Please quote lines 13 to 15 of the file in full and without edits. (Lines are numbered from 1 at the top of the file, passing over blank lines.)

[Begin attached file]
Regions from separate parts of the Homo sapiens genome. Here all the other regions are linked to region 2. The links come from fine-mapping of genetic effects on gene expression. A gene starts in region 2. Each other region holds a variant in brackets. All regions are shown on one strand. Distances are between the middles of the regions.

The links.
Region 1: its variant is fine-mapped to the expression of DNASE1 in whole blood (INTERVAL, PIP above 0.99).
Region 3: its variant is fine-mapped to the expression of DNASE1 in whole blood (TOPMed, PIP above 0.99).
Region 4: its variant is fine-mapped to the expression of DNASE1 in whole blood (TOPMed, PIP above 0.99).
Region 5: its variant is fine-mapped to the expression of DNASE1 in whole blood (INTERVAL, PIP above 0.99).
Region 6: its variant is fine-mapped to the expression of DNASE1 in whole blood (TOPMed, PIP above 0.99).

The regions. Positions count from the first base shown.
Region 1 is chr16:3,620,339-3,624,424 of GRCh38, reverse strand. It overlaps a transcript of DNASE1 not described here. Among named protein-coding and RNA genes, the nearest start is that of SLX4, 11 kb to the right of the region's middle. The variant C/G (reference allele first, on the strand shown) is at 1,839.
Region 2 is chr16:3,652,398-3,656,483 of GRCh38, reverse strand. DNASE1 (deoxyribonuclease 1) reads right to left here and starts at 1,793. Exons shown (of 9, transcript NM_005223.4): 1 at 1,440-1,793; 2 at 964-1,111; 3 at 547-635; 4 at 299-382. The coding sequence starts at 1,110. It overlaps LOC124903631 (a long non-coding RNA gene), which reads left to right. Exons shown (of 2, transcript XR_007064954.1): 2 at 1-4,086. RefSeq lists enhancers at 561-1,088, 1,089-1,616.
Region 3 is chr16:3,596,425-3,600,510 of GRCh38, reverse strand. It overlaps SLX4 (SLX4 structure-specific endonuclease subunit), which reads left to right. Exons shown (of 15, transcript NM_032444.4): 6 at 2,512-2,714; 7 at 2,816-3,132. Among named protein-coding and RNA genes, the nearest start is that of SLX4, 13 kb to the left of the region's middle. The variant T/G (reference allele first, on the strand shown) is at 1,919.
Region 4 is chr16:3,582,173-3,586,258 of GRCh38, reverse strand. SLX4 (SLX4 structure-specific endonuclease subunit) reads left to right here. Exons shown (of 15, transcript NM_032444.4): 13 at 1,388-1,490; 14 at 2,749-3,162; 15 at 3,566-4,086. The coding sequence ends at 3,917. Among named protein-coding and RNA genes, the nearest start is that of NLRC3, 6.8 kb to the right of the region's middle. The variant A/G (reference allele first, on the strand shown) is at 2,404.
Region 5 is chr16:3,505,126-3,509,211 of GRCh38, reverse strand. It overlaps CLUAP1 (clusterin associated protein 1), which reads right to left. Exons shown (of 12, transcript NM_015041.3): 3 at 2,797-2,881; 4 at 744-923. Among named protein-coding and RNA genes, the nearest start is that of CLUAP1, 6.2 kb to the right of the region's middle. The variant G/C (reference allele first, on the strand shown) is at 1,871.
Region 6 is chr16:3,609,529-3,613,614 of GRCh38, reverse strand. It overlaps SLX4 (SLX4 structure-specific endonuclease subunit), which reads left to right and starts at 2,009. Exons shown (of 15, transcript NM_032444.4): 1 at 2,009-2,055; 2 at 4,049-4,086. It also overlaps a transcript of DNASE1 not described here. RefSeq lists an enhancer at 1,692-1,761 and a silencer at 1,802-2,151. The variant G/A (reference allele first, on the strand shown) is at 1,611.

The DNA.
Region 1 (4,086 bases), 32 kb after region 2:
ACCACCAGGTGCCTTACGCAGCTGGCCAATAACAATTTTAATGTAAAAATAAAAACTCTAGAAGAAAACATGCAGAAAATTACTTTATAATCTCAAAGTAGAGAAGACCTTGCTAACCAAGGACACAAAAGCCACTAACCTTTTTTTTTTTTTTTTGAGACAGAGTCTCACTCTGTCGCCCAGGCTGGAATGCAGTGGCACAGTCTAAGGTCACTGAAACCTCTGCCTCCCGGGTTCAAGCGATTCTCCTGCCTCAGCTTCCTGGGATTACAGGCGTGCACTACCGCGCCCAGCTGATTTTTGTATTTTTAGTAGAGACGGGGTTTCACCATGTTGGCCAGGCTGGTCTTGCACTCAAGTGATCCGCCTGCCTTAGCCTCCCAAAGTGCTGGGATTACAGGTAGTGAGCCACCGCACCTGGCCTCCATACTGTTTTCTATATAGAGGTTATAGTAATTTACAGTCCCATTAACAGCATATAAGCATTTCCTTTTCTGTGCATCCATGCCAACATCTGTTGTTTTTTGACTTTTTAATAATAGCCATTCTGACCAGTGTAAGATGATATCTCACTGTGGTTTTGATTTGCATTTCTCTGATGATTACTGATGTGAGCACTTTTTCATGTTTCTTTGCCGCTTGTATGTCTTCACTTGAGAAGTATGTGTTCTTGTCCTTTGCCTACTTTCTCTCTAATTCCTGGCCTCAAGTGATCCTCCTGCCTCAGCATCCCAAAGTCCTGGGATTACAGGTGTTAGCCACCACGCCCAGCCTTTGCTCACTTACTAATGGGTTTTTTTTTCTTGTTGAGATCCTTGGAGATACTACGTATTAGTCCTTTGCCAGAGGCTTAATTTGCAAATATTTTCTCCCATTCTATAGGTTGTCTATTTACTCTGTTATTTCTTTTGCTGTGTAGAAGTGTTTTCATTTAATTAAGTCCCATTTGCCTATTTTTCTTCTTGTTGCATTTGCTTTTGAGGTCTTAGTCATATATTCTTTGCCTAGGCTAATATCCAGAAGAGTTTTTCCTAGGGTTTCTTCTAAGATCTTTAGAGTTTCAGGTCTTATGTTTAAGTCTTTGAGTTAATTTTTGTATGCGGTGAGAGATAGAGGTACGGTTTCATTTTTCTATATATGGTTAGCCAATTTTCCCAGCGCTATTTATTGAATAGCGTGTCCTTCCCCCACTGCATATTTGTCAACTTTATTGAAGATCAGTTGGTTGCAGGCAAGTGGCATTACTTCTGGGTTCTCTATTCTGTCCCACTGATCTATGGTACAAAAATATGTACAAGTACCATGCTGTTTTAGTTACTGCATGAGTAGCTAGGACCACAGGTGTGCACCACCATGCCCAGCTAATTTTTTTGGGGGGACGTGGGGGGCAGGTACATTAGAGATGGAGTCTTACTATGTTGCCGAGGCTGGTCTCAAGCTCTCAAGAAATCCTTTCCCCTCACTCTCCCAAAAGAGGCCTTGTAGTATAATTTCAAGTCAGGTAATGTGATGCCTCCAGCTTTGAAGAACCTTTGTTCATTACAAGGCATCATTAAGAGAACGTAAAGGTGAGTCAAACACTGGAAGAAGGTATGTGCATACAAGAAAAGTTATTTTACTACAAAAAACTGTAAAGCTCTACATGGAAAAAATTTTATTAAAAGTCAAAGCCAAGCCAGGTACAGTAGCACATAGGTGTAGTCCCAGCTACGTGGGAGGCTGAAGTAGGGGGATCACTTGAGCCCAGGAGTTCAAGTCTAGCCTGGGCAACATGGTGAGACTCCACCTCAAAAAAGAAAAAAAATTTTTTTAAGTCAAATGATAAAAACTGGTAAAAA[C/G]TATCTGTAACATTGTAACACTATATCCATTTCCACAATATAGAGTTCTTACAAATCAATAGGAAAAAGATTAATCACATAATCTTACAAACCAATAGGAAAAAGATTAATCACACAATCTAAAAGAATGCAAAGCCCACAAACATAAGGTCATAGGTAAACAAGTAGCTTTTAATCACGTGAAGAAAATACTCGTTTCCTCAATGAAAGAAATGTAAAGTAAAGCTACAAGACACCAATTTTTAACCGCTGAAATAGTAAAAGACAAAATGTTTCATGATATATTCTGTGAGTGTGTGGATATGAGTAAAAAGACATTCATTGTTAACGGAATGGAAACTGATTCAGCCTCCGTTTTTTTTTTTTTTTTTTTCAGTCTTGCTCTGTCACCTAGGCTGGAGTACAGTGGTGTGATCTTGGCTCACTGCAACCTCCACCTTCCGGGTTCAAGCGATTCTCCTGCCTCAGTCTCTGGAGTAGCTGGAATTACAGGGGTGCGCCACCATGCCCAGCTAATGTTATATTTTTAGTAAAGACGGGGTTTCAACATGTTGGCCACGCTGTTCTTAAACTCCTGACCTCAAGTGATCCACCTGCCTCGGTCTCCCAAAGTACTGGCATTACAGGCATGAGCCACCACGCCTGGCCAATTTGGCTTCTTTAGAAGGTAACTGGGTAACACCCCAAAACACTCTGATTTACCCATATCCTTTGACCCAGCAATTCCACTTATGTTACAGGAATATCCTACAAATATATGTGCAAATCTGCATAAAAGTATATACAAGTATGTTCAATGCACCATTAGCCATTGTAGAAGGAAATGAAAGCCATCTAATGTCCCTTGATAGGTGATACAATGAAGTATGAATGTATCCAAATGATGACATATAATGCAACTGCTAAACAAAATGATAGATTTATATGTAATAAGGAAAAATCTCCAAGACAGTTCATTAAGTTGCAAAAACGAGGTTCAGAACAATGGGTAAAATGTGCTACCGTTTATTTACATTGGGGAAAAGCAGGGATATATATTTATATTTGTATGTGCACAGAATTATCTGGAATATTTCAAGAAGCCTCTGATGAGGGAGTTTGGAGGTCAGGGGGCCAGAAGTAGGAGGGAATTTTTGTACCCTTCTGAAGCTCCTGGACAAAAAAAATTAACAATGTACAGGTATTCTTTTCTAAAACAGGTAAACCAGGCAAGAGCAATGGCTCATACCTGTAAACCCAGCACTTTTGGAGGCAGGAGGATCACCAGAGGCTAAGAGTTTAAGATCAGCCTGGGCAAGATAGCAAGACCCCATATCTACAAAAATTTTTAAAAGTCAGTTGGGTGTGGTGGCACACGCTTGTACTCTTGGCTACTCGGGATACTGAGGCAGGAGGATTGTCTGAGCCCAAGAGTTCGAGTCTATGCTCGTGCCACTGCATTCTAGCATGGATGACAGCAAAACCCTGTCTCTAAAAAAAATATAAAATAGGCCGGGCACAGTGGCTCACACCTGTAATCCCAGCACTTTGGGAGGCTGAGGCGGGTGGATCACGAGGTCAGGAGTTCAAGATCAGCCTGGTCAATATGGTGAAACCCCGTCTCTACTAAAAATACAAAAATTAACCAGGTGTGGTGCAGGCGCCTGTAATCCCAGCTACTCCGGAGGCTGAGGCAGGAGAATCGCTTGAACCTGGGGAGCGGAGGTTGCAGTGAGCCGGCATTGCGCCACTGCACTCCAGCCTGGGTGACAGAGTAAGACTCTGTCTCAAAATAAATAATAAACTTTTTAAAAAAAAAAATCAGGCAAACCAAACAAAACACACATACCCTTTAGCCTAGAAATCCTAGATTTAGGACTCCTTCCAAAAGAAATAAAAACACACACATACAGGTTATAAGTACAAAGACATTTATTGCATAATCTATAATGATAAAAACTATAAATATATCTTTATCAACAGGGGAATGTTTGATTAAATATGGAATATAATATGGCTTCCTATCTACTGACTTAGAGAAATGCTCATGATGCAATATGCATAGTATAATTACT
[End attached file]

Region 5 is chr16:3,505,126-3,509,211 of GRCh38, reverse strand. It overlaps CLUAP1 (clusterin associated protein 1), which reads right to left. Exons shown (of 12, transcript NM_015041.3): 3 at 2,797-2,881; 4 at 744-923. Among named protein-coding and RNA genes, the nearest start is that of CLUAP1, 6.2 kb to the right of the region's middle. The variant G/C (reference allele first, on the strand shown) is at 1,871.
Region 6 is chr16:3,609,529-3,613,614 of GRCh38, reverse strand. It overlaps SLX4 (SLX4 structure-specific endonuclease subunit), which reads left to right and starts at 2,009. Exons shown (of 15, transcript NM_032444.4): 1 at 2,009-2,055; 2 at 4,049-4,086. It also overlaps a transcript of DNASE1 not described here. RefSeq lists an enhancer at 1,692-1,761 and a silencer at 1,802-2,151. The variant G/A (reference allele first, on the strand shown) is at 1,611.

The DNA.